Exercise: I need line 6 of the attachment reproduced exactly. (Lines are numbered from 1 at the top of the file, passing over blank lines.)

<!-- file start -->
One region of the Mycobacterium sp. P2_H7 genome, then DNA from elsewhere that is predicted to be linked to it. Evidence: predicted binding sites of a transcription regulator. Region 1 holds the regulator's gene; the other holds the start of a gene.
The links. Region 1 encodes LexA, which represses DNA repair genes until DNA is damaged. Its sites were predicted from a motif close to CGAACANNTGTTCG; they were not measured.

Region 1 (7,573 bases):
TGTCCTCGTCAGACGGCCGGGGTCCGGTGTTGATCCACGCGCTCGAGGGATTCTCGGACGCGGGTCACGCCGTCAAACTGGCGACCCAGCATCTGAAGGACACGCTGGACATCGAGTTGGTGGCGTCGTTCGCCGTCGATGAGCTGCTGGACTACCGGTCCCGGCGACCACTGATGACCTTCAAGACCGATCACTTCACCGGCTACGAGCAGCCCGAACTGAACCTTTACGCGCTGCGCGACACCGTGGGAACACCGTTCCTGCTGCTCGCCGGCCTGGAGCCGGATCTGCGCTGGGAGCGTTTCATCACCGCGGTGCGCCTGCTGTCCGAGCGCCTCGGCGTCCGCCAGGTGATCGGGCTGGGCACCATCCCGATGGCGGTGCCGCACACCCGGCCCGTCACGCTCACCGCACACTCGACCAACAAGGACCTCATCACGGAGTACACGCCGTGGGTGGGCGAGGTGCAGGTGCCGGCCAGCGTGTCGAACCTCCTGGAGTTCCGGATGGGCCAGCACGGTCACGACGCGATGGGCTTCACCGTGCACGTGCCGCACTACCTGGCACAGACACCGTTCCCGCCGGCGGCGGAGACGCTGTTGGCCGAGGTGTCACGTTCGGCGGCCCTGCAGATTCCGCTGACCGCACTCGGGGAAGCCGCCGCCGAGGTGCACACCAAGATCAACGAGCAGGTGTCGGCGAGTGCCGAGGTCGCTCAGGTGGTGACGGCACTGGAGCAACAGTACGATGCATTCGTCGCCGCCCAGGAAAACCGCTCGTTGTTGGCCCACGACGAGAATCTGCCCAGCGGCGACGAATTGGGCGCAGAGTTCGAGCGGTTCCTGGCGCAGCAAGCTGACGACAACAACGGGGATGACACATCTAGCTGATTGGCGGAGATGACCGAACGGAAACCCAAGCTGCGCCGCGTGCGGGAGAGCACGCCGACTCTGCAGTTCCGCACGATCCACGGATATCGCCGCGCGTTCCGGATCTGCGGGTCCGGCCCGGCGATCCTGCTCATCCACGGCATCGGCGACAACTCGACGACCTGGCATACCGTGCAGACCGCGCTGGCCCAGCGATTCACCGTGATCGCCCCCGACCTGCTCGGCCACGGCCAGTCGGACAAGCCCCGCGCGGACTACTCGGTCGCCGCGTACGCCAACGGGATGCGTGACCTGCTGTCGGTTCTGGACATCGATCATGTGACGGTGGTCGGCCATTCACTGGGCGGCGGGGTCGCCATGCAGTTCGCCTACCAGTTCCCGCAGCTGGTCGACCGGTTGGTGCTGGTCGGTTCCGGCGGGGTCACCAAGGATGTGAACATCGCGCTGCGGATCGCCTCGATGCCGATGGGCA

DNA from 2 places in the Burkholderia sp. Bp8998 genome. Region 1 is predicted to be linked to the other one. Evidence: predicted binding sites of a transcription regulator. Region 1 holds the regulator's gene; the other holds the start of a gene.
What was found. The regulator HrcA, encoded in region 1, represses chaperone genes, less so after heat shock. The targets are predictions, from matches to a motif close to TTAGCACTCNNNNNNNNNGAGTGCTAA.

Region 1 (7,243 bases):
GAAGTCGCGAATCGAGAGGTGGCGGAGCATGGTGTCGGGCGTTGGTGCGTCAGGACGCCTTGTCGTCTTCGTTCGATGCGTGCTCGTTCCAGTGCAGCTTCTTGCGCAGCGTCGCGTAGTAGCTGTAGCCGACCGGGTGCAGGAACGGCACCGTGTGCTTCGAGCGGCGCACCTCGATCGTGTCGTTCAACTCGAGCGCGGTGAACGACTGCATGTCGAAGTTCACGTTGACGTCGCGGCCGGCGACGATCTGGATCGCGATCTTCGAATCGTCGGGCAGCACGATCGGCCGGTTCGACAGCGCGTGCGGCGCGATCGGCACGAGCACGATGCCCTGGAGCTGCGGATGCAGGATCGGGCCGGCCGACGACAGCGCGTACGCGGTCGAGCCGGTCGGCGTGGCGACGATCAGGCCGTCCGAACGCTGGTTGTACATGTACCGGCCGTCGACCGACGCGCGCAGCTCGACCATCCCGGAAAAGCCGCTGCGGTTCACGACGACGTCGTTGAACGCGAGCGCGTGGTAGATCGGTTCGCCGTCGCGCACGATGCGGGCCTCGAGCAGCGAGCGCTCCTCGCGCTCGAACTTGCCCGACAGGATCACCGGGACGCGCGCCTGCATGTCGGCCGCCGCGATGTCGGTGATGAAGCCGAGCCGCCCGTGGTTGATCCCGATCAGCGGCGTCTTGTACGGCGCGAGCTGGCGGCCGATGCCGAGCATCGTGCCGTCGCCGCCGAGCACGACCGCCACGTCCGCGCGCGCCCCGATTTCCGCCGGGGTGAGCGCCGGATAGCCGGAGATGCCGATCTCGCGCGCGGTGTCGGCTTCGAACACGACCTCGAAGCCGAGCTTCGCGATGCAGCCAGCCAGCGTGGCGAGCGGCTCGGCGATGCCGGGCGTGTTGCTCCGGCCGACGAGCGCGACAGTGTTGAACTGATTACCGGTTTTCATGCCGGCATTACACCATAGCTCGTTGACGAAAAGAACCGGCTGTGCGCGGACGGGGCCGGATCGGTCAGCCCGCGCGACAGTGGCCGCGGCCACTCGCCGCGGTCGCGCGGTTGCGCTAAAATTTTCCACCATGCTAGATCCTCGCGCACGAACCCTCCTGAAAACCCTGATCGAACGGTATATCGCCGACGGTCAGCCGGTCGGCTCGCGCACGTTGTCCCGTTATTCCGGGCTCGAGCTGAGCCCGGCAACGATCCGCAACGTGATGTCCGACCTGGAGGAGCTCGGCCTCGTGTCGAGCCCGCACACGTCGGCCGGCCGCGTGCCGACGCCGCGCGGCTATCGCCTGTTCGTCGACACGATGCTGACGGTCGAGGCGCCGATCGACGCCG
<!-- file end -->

What was found. The regulator HrcA, encoded in region 1, represses chaperone genes, less so after heat shock. The targets are predictions, from matches to a motif close to TTAGCACTCNNNNNNNNNGAGTGCTAA.